Mukluks drying over the wood stove

We have a team shooting tomorrow and Tuesday, weather permitting. We're short-staffed, so I've been press ganged into loading for a Belgian Viscount. He's a kind man, but I always prefer working the dogs over any other shoot day job. Again, the lot of the keeper's wife is to do what's needed, even if it means wearing an ironed shirt and tie.

I accept my lot. But is it wrong to pray for more snow and a tie-free Monday?

Wednesday, 6 January 2010

Cabin iFever

The view down our road

Short days and inclement weather are putting the kibosh on our outdoor fun. We're in the throes of severe snowstorms, at least by British standards. As a hardened New Englander I scoff at the scant centimetres of snow, grass in the front year still poking up through. But we're not equipt with gritters and salt for the roads, and the temperature is just hovering around freezing so the freeze/thaw cycle is making black ice.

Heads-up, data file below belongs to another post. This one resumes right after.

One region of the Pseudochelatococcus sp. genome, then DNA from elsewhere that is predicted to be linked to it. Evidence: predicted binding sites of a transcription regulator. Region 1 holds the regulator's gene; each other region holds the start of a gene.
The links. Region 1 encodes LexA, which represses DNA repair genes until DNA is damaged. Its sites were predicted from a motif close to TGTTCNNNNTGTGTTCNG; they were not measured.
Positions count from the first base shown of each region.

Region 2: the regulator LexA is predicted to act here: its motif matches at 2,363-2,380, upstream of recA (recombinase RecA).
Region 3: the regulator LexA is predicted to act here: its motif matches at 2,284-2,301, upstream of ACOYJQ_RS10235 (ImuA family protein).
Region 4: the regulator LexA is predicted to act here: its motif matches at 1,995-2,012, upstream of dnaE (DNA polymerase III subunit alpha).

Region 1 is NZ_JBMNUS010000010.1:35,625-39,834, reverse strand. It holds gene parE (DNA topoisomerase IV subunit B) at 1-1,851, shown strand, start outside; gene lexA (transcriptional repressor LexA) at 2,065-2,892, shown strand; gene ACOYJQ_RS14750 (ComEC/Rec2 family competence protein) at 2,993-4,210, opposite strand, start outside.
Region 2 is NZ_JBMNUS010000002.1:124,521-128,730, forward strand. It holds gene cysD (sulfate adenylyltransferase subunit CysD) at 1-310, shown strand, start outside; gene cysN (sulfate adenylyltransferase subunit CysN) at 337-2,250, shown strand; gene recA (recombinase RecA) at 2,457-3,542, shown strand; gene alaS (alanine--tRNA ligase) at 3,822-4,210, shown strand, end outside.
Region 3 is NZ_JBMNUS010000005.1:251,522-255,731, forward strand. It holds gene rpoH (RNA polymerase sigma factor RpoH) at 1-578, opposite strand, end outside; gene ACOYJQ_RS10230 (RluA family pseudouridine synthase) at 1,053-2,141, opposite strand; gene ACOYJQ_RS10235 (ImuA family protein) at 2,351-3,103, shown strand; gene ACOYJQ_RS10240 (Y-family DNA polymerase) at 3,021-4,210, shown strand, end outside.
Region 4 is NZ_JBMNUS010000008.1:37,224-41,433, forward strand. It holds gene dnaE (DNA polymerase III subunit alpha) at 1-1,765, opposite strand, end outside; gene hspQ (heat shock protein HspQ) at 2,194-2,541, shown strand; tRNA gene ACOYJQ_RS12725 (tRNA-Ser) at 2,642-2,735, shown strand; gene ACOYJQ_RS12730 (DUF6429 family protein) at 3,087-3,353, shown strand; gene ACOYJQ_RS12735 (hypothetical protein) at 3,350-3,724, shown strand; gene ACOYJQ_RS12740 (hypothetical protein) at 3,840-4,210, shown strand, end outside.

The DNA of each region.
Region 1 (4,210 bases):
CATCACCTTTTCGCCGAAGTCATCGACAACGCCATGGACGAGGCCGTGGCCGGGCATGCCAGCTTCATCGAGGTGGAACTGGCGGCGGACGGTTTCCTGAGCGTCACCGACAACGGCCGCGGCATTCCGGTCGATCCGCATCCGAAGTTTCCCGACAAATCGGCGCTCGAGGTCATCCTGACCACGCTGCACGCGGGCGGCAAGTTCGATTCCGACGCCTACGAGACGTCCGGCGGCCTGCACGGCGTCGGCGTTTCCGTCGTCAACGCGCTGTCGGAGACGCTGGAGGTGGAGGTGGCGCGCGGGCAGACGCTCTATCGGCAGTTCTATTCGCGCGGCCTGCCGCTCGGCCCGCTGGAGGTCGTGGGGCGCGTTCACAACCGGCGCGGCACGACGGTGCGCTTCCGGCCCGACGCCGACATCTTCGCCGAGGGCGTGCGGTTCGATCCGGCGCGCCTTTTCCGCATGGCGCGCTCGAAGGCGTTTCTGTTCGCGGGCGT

Big Lamb and Little Lamb shelter by the hedge

We fed the pheasants before the weather set in. I was up early defrosting drinking water and putting out extra food for the critters as the snow started. I had planned to go stalking as the deer are holding in the sheltered woods, but my scope filled with snow and visibility was poor. I had to give up. Now I'm watching the little wild birds hanging from the peanut feeders and eating the corn cobs I left on the ground. A cock pheasant came by to feed with the chickens in the yard.

This little hen sees her first snow